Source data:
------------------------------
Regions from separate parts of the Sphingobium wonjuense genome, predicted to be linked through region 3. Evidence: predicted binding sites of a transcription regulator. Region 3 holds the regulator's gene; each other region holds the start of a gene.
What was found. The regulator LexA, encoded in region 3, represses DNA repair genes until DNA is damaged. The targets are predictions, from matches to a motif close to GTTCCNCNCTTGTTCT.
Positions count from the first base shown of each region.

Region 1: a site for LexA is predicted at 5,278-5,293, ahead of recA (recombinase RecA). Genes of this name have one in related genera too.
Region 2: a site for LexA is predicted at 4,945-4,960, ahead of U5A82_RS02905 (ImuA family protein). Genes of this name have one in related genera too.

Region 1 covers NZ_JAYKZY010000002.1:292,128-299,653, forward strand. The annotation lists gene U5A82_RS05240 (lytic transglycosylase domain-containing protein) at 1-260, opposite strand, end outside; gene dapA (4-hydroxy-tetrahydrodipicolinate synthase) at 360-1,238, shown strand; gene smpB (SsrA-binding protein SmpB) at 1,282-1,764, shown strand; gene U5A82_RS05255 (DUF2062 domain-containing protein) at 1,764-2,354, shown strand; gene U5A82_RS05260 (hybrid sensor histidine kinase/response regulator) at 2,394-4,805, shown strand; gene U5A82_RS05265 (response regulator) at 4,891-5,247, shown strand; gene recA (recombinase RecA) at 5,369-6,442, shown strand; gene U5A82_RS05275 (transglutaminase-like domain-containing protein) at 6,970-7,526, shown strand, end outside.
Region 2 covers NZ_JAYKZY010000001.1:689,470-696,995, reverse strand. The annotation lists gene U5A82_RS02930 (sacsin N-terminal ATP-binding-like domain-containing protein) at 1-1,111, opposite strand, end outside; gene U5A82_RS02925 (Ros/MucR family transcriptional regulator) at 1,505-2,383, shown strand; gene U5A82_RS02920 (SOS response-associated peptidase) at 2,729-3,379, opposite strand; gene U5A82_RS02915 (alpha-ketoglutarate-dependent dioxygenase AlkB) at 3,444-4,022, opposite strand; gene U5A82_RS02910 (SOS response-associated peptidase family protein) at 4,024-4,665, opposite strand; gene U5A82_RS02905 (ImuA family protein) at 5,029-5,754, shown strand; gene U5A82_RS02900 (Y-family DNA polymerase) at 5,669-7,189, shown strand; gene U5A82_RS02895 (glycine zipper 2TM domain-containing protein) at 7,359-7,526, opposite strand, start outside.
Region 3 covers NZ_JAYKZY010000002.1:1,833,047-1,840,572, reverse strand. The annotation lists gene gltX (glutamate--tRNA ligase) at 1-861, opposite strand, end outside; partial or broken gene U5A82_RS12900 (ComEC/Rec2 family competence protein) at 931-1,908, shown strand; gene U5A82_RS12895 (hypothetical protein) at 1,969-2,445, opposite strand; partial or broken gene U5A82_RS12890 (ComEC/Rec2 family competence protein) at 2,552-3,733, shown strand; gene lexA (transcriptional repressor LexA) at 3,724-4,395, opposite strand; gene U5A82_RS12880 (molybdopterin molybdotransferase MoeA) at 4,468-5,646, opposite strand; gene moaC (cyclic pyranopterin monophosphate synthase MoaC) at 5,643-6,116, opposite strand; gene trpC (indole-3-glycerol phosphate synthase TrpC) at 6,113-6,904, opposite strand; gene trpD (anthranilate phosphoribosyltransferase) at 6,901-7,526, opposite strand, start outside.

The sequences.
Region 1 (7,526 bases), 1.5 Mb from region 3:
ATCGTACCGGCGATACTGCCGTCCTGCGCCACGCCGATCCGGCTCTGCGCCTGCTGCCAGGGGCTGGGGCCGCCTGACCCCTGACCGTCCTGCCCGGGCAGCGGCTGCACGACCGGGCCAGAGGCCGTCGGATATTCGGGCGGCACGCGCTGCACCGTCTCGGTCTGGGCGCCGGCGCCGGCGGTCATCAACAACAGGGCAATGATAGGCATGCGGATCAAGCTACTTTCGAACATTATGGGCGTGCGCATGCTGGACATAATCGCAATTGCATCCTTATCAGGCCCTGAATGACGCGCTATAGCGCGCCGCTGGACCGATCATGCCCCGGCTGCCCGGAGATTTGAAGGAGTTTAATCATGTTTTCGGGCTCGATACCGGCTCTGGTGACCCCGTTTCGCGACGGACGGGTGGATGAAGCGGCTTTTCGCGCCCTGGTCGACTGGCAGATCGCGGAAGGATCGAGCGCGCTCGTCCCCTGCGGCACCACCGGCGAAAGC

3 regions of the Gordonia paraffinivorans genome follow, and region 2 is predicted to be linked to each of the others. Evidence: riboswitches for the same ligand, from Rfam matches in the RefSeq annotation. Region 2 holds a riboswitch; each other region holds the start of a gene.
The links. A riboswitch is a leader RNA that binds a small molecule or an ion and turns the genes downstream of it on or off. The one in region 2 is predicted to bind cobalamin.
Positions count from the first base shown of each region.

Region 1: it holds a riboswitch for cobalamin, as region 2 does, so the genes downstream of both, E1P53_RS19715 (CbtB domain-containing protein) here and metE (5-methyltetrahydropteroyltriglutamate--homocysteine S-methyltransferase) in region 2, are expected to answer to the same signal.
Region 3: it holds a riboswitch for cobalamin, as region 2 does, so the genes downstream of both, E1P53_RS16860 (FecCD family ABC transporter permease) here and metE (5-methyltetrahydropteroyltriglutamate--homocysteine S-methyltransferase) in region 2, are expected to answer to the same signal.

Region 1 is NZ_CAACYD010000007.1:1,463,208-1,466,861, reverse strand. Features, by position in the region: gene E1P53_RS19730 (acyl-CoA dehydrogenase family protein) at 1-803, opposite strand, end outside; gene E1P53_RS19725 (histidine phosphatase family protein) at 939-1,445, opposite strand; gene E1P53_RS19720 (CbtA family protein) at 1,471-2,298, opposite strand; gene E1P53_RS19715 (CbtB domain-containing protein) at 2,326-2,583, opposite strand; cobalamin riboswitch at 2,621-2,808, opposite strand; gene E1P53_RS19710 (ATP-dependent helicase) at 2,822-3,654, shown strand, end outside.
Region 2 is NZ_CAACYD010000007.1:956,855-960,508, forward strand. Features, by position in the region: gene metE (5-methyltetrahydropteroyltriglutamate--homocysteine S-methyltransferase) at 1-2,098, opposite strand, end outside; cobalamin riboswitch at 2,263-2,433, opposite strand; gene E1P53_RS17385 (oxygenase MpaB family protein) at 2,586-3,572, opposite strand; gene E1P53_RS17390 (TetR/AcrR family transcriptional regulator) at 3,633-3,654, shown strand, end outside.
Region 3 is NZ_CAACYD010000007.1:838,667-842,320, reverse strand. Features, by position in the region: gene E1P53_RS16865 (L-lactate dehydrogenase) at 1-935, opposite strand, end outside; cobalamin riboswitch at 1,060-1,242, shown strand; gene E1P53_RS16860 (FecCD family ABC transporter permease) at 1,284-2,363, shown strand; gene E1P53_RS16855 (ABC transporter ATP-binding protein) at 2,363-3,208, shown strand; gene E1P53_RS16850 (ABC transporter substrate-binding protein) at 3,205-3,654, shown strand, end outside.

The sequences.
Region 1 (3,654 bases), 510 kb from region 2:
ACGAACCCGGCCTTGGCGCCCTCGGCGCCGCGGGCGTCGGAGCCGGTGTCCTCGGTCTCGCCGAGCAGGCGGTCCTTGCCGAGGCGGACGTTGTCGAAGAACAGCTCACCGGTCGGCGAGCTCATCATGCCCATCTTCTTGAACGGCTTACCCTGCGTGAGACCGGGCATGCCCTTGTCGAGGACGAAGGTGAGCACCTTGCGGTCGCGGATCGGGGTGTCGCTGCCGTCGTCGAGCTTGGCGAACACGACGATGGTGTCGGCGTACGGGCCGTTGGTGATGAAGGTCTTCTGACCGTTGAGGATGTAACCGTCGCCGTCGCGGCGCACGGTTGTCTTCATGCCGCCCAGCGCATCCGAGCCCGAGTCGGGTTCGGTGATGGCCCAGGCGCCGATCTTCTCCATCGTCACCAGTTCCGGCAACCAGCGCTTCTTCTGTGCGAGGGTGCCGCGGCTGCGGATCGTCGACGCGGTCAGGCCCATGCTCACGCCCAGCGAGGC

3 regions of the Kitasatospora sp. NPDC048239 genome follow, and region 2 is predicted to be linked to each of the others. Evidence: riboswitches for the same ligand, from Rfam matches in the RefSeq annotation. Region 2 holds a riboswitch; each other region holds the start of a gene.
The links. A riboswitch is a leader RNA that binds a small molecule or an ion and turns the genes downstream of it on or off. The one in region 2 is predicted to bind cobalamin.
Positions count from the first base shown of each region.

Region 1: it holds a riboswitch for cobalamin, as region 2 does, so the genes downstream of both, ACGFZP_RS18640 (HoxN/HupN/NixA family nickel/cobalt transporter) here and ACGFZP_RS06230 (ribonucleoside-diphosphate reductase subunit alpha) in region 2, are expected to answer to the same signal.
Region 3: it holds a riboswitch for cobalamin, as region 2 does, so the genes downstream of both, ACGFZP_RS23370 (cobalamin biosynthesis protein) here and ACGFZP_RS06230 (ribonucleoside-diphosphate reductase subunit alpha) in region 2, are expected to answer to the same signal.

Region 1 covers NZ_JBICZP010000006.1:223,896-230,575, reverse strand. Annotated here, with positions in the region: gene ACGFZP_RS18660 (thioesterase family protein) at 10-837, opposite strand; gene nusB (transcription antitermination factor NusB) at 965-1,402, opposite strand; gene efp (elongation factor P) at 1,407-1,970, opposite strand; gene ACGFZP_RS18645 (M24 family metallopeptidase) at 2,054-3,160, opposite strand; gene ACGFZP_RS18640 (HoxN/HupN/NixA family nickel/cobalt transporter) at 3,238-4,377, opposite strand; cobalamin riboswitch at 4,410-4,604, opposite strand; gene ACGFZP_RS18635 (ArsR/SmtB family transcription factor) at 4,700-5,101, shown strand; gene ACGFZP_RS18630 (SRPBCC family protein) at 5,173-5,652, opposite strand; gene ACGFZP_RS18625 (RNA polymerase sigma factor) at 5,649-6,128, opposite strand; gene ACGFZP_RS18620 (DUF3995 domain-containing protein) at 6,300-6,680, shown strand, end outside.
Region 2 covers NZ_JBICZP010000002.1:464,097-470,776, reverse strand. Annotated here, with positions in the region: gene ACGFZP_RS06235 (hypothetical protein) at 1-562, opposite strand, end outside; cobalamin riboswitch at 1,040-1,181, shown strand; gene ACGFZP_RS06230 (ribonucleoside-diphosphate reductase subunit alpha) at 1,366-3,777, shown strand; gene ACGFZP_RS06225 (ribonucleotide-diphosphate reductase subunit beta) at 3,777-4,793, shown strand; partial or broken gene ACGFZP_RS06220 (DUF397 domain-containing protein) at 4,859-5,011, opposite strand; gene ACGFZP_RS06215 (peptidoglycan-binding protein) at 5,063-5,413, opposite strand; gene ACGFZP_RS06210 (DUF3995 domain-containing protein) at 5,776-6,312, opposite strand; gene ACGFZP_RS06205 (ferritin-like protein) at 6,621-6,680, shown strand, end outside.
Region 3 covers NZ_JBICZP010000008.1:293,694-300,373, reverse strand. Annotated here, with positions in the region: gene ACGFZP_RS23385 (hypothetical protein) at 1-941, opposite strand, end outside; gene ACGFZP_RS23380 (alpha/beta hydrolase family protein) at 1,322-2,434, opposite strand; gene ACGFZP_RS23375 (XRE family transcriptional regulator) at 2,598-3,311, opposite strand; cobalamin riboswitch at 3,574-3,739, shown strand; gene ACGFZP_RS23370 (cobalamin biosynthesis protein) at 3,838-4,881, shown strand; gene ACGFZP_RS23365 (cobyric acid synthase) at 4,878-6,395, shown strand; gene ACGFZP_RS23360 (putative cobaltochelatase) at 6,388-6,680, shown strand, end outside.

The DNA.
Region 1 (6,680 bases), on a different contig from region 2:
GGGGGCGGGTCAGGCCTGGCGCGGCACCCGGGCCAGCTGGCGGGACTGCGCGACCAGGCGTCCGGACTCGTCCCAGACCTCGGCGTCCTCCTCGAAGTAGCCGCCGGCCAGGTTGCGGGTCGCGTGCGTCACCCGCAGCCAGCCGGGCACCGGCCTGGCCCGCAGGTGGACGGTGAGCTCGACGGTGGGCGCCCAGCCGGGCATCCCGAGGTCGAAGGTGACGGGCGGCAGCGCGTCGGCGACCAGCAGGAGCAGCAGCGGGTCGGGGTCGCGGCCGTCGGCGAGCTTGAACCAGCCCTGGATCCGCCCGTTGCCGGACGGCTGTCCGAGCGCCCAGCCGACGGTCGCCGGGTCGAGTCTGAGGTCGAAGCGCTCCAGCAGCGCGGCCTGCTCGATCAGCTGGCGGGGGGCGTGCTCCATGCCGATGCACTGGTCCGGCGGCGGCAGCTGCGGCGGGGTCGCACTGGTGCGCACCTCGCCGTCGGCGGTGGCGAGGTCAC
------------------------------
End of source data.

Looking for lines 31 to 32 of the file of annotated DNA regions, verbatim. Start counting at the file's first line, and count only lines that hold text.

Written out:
The DNA.
Region 1 (6,680 bases), on a different contig from region 2: